Measuring Institutional Impact on the Tech Talent Pipeline

Using alumni data to demonstrate value

Published on Oct 6, 2023

Written by Remie Verougstraete

The US government is putting a lot of money on the table to help communities grow their tech workforce and infrastructure. With the signing of the CHIPS Act in 2022, over $280 billion was designated to support this effort. The investment is significant and the stakes are high – if it works, this initiative has the potential to reinvigorate regional economies, bolster US supply chains, and even shore up national security.

With so much on the line (and so much funding available), cities and regions across the country are putting their best foot forward by assembling cross-industry consortia that demonstrate capacity for tech innovation and production. Not surprisingly, higher education plays a critical role in these groups.  

As centers of research, innovation, and learning, colleges and universities have an important part in growing a region’s tech talent pipeline. The Economic Development Administration’s recent Tech Hubs grant competition is illustrating this reality. Groups of institutions are partnering with each other and other entities in their region and, in many cases, a university is actually the lead applicant for a consortium. Five of the eight groups recently awarded a total $238M under the Microelectronics Commons program were led by universities as well.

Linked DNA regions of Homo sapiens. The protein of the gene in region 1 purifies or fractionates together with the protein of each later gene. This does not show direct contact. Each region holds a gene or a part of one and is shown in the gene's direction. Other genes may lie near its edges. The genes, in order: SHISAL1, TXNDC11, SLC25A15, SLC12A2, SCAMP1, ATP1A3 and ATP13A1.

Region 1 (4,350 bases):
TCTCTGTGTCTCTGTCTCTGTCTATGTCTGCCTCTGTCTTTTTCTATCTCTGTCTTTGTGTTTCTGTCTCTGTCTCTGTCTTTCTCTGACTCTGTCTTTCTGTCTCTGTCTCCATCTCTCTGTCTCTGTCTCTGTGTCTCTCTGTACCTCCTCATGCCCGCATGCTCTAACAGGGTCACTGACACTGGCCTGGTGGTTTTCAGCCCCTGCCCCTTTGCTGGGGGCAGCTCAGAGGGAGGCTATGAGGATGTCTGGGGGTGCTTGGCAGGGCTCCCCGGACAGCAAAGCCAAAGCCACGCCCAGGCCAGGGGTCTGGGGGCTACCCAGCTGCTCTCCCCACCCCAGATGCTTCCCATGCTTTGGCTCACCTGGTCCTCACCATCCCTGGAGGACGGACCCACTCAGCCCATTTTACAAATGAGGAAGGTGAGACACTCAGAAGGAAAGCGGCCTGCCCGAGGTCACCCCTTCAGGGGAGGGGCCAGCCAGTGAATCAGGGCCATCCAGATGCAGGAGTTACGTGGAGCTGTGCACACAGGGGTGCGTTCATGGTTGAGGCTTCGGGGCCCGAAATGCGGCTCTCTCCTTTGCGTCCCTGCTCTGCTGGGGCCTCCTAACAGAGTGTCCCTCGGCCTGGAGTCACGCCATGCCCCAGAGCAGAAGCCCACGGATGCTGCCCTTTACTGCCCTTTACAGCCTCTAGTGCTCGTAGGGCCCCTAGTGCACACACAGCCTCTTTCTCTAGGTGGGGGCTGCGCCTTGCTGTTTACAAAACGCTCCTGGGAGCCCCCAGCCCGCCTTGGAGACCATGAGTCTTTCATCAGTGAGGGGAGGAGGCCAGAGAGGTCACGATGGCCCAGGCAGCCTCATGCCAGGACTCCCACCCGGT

Demonstrating institutional value and alumni impact

Whether your institution is currently in the running for a Tech Hub grant or not, this moment highlights the importance of being able to tell your narrative and demonstrate your impact. After all, everyone loves to back a winner. By communicating your contributions to the regional tech ecosystem, you can elevate your institution and possibly your entire region, attracting investment and support that can help advance your mission for decades to come.

In a previous article, we considered how regions can showcase their overall “tech readiness.” In this piece, we’ll focus on three ways to spotlight your institution’s contribution to the tech ecosystem in your city, state, or region, using Lightcast data.

  1. Demonstrate completions in relevant program areas

  2. Identify alumni working in relevant jobs (including emerging roles)

  3. Demonstrate contribution to diversity in tech

1) Demonstrate completions in relevant program areas